Or, On the Virtue of Willfully Undertaking Tragedy
Dedicatio Volatilissimae Rei Balearium
Life is not as simple as any philosopher will tell you. It is not as simple as what I, a foolish sod, would tell you either. It is why I insist upon the idea of poesis, so that one may understand the poetry of their own lives as being distinctly and definitively capable of producing meaningfulness merely through carrying out your life itself in a poetic manner.
Only you, the subject, are capable of observing the nature of life, but I can at the very least assure you that, indeed, “life imitates art”, because the genesis of art was the genesis of the imitation of life — whether it be a cave painting, a play, or an epic. Furthermore, art itself is our only effective medium of communicating any subjective or argued objective experience unto others.
The question then becomes, what if your subjective experience itself can be made into an art expressed unto itself? The old twitter joke being “my life is like a movie” — but what is most funny about the lampooning of such an absurd claim is that it’s not exactly hard to accomplish this — there are great diversities of outcomes in such movies, and certainly this is the case with films which transcend consumerist ambitions and narratives. Again, returning to those forms of art which are thousands of years old, we find that this is even more so the case. So why is our gut reaction to “my life like a movie fr” that it is simply funny, and not serious? It is because the assumption is that any sort of artful life is to be triumphant rather than tragic.
Indeed, even within our own lives, whatever end we are destined for, every person has certain “epochs” in which their life changes character in some form or another — and in general, the impetus for such an epoch beginning is a change either from a life or aspect of one’s life which feels fruitful to one which feels unfortunate and painful. This can diverge across our different desires, and indeed certain triumphs in and of themselves can triumph over all other present tragedies. An example which immediately comes to me, is that of the extended family which finds itself happy, fruitful, and content with fate even when in poverty through its interfamilial love and material support.
And truly, what do you see as more beautiful, subjectively? Even if we compare the example of a happy upper-middle class family, one that has no monetary worries, two mentally stable parents, and some kids, compared with the romantic image of this vaguely impoverished family who perseveres their lot through the lot of family itself, what immediately feels more truthful and good? I think one’s interpretation of this can come with a lot of bias and potential brainworms, which may pollute their judgement, but in general I think that the latter story in this case would certainly make for a much more interesting movie or play than the former. What would even be the point? Dad goes out and makes money, mortgage paid off, etc etc, yes, they are happy. Yes, its usually what people aspire towards. However, what makes for better art?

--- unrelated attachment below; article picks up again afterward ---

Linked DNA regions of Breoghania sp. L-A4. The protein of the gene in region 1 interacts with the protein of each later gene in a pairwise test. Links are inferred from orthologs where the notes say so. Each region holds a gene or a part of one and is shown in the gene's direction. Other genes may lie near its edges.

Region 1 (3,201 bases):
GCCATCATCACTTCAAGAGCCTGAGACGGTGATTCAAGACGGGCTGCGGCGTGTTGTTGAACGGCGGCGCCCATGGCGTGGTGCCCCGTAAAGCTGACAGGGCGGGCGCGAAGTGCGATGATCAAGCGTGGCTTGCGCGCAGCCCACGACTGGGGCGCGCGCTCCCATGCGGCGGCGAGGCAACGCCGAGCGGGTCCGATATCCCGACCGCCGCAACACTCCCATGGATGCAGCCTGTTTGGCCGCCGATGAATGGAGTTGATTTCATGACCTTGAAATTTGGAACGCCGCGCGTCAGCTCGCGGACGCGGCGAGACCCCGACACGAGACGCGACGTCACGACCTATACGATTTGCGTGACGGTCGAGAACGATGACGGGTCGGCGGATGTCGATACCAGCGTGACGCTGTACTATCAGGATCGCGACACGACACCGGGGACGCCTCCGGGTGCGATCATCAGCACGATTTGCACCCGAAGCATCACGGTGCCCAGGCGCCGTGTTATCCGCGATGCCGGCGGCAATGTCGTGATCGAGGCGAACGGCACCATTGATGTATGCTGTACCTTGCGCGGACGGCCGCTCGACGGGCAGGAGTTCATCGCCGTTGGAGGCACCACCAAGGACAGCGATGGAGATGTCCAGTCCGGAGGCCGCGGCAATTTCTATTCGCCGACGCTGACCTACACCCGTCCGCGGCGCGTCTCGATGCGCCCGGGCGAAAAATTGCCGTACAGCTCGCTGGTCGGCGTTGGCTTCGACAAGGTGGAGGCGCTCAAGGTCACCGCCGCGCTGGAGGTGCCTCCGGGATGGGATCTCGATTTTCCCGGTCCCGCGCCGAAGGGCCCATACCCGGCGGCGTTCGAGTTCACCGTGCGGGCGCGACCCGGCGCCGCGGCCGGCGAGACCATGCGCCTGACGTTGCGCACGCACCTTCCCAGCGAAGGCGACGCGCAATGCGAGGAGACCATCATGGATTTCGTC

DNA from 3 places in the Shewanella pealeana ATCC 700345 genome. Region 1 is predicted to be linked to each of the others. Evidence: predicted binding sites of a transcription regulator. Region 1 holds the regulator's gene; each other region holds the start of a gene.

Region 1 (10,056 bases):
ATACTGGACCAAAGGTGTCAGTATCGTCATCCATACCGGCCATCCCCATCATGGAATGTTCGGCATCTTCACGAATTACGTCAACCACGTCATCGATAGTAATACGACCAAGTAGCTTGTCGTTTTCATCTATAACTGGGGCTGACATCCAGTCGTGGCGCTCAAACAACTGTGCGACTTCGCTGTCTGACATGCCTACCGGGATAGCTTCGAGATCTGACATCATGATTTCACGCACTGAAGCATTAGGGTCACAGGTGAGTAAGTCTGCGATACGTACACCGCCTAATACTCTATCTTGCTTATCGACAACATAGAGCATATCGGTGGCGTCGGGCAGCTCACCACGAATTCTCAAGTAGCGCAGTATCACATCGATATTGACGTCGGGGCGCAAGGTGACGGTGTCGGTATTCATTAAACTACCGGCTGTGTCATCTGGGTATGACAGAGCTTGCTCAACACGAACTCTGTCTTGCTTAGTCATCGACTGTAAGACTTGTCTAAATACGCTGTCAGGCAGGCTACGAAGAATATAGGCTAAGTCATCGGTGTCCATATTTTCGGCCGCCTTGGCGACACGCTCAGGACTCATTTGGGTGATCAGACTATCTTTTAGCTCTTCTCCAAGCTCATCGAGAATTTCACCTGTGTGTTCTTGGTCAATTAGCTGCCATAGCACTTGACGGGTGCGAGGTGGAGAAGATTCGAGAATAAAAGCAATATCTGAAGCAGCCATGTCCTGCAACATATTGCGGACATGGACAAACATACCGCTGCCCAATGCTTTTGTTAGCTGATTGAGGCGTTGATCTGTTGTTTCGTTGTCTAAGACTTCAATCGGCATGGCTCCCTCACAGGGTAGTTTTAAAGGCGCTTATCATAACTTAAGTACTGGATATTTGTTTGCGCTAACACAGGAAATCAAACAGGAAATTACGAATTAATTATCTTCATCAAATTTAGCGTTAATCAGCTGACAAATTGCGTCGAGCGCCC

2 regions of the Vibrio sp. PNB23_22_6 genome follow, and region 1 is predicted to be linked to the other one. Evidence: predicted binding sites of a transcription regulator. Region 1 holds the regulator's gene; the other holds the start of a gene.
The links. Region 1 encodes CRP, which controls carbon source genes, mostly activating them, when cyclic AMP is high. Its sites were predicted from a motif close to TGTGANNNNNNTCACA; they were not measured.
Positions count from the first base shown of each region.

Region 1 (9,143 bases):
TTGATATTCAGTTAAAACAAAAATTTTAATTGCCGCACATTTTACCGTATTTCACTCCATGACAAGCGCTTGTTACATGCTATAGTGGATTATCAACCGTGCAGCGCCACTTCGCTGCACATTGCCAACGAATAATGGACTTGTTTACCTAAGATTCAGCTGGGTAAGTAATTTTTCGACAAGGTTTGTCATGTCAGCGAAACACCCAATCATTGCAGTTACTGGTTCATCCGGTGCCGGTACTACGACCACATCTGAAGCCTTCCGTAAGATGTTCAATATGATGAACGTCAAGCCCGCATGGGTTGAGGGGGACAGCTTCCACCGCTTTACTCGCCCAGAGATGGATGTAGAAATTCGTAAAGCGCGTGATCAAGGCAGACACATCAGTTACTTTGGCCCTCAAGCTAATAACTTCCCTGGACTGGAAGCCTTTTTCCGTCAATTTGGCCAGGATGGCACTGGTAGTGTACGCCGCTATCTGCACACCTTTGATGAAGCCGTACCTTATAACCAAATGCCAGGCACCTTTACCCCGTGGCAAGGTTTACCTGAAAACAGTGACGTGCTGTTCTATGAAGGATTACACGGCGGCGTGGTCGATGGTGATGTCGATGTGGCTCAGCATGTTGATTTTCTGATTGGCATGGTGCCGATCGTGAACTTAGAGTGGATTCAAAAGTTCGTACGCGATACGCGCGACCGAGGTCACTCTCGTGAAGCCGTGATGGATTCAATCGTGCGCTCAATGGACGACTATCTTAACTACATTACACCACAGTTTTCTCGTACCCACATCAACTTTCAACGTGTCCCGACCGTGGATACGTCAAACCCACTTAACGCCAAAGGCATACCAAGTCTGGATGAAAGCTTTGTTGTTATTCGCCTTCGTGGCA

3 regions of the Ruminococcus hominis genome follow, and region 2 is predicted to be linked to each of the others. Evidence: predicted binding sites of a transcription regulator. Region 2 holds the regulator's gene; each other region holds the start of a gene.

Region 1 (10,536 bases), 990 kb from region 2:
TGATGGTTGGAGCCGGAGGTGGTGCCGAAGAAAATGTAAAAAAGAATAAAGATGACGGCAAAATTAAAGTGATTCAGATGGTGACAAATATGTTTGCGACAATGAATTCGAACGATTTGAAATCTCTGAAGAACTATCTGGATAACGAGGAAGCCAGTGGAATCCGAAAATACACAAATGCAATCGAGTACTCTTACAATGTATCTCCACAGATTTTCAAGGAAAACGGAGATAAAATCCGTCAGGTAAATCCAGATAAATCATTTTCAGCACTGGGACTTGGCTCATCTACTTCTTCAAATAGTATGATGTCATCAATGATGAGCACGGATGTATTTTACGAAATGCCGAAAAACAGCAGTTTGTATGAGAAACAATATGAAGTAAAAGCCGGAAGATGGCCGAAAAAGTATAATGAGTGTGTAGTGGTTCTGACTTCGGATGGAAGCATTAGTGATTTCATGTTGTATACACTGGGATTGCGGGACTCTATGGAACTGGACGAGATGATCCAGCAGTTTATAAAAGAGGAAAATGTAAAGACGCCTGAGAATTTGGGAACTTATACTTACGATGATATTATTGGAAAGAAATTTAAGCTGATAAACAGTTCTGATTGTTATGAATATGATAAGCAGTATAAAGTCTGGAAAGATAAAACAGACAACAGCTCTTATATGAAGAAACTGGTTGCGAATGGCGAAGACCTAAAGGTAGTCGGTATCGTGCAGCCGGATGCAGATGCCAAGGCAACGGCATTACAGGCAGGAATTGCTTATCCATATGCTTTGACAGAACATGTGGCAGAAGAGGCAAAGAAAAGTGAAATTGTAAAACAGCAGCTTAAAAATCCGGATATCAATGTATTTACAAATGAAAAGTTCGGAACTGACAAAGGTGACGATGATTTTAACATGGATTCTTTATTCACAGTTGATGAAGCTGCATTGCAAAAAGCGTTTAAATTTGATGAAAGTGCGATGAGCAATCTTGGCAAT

This, again, is why materialism can be so dangerous, not only because it grows and augments our covetousness without end, but also because it gives a false impression of fulfillment and even holiness in stability. And, I should clarify here that my gripe is not with money nor capital itself, as to aspire towards such for the betterment of one’s own family or livelihood is indeed very noble given most of us are without choice. However, I mean to strike down the altar upon which the idea of stability has been placed; the idea that safety and comfort is the highest order of good is repulsive to me. Though I think it a natural impulse and attraction for those who are deep in a mire of confusion and anxiety over the state of affairs within their own life.
Thus, I must empathize with you here. To be nagged by anxiety of what may be, and what one may become can feel like an assault on the soul. However, I truly believe that this discomfort is not so much an assault on the soul but rather the soul becoming desperate for earthly expression. Some form or another of anxiety is felt before even the bravest of fighting men in battle, or so I am told — and there should be no shame in this — for it is merely their soul preparing for great risk aimed towards great glory. This is the virtue I speak of when discussing how submitting oneself to the Dionysian or Chaotic (or in the terms of my own Sodality: ad Ardorem or ad Coram, respectively).
If you, dear reader, prefer a life which is easy on the nerves, consider first whether it is merely youth which pangs you so. There is nothing great in this life without taking risk — and should that risk not pay off — your life is guaranteed to, at the very least, have been made far more interesting and unique for it. Poesis seems to demand this for completeness of life.
Furthermore, the virtue of taking such risk, at least in relatively petty or common cases (where it does not involve the final destruction of human lives or any such thing — there is no risk in such business, as all the roads beyond that point lead to great penitence in death), I genuinely believe often outweighs the virtues which may allow one to justify a cling towards stability.
But the choice is yours. I only ask that you remember that this life is very possibly your only, at least certainly per some metric, and you should consider it’s beauty in the broad scope of birth to natural death and leave others to do the same.
Omnia semper poesi. Everything always unto poetry.
Somnia tua cochlides semper impleri sis, cora,